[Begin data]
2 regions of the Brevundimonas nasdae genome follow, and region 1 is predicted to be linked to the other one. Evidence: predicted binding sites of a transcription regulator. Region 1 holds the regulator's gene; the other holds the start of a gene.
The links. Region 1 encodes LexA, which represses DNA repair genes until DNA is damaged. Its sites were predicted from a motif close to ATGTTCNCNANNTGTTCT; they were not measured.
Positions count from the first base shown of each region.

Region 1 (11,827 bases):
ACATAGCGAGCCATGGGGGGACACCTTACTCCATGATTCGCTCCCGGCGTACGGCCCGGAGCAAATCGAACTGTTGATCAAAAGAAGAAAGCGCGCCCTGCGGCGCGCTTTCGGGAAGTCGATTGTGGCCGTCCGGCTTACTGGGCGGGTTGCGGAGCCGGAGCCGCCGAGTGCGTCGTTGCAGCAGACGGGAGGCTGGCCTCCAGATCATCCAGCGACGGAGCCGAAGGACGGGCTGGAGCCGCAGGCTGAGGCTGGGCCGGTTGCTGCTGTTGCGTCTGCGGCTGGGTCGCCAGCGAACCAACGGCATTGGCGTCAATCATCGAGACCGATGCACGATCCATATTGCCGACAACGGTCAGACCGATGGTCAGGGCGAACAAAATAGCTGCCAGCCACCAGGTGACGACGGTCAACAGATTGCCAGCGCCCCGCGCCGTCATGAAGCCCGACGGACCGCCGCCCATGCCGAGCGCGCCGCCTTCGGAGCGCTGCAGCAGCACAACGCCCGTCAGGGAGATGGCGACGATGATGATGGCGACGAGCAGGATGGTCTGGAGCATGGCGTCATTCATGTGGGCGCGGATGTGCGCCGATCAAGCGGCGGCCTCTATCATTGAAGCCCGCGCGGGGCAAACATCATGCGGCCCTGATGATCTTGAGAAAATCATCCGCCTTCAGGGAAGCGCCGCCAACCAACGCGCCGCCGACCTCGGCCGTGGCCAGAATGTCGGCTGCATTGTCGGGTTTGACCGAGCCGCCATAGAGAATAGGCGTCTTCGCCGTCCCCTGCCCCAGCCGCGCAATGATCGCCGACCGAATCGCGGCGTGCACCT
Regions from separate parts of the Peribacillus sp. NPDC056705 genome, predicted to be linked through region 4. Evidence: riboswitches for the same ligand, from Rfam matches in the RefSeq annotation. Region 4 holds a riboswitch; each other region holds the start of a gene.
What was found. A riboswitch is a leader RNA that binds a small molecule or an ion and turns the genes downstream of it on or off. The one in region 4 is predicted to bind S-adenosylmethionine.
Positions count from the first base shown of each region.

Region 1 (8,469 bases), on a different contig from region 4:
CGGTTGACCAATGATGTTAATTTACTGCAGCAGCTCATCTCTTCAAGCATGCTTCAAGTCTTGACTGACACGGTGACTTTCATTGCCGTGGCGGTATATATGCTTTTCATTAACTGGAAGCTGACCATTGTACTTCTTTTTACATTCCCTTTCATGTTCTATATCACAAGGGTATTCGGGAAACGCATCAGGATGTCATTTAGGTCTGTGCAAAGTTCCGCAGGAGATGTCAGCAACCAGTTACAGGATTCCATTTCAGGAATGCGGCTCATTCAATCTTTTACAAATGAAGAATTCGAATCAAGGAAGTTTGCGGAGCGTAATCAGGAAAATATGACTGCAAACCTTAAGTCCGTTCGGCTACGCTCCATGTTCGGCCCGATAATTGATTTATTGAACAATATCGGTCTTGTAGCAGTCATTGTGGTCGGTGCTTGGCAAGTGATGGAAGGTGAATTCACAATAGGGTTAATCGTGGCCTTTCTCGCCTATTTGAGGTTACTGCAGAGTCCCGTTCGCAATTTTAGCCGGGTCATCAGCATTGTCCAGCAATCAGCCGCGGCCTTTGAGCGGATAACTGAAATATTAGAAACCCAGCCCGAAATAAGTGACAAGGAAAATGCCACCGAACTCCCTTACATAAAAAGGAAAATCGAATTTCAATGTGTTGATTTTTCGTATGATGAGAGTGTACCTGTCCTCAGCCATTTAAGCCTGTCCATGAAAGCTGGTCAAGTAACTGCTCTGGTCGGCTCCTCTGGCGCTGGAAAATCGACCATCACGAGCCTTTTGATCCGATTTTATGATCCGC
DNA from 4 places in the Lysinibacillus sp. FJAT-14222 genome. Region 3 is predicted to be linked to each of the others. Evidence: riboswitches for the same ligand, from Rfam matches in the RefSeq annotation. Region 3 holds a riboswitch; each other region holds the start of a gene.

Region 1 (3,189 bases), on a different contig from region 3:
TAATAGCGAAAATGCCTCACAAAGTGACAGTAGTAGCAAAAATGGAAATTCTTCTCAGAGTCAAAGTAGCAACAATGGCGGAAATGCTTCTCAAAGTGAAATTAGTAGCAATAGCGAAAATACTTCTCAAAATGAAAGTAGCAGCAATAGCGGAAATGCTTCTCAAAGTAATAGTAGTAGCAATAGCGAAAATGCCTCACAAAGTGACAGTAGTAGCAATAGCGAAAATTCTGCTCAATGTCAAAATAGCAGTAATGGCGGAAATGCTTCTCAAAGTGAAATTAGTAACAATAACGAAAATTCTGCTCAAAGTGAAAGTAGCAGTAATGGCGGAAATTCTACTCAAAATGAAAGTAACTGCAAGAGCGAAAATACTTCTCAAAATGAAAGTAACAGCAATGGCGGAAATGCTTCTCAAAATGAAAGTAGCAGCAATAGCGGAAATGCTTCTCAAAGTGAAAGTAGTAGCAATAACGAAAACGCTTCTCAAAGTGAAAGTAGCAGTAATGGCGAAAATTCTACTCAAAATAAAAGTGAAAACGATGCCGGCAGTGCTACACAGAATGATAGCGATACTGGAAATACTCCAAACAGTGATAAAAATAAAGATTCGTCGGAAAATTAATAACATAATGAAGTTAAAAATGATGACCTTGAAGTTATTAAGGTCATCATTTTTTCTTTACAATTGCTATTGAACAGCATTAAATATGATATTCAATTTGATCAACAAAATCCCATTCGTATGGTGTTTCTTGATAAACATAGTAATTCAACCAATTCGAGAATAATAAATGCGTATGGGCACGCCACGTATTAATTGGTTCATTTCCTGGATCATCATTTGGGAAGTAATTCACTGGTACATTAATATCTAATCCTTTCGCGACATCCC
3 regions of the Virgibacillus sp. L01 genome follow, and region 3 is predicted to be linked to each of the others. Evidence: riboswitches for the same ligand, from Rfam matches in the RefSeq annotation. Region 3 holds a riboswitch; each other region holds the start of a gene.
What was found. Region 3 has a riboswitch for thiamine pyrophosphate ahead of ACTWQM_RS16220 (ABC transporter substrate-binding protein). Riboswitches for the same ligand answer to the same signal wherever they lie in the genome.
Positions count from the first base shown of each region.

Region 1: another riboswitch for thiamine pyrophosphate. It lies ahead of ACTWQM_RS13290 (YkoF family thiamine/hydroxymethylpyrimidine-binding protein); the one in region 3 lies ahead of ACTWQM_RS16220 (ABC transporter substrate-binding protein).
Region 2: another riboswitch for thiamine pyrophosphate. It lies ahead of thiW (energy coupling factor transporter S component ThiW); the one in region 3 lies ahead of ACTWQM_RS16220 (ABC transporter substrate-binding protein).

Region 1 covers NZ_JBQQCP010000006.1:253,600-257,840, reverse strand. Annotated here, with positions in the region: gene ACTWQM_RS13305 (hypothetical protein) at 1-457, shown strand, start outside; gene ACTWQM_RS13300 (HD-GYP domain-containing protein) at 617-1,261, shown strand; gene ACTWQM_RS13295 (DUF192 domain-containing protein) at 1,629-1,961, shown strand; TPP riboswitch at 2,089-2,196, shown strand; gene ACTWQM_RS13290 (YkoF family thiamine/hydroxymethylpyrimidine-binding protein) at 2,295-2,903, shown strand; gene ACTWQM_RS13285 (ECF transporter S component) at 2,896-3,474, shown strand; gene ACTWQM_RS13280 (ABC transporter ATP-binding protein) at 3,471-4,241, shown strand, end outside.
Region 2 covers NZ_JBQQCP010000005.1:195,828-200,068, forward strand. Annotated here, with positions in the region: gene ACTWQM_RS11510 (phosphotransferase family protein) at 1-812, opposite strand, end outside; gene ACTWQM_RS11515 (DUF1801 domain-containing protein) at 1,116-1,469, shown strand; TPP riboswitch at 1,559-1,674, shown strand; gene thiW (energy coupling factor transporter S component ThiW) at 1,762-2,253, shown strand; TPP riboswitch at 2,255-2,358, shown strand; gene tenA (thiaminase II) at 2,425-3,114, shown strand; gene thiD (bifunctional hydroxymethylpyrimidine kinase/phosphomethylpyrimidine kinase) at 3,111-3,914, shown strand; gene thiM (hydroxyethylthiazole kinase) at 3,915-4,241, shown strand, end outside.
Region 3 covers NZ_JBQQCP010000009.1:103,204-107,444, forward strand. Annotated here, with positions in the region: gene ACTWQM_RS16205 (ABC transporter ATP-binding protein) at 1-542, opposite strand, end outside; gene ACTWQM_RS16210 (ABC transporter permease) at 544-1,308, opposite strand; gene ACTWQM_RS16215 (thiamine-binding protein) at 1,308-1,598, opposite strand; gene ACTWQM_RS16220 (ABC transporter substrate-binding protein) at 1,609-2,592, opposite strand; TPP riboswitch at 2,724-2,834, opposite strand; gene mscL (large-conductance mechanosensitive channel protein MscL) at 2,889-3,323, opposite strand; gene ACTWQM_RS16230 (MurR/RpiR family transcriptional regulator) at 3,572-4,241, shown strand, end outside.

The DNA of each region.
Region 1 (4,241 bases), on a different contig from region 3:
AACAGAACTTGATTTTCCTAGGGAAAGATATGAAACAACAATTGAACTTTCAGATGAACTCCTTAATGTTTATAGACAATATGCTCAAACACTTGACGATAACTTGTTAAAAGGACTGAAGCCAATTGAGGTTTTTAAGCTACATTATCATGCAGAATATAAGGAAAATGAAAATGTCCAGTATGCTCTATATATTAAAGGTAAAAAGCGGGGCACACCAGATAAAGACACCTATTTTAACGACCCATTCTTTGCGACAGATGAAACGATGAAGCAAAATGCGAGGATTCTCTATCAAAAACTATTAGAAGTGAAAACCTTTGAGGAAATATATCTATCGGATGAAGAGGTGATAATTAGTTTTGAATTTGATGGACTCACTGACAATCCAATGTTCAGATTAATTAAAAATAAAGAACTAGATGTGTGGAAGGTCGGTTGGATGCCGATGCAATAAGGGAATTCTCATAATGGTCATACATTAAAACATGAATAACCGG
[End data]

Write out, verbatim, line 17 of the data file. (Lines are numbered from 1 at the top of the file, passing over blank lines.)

Region 1: another riboswitch for thiamine pyrophosphate. It lies ahead of ACTWQM_RS13290 (YkoF family thiamine/hydroxymethylpyrimidine-binding protein); the one in region 3 lies ahead of ACTWQM_RS16220 (ABC transporter substrate-binding protein).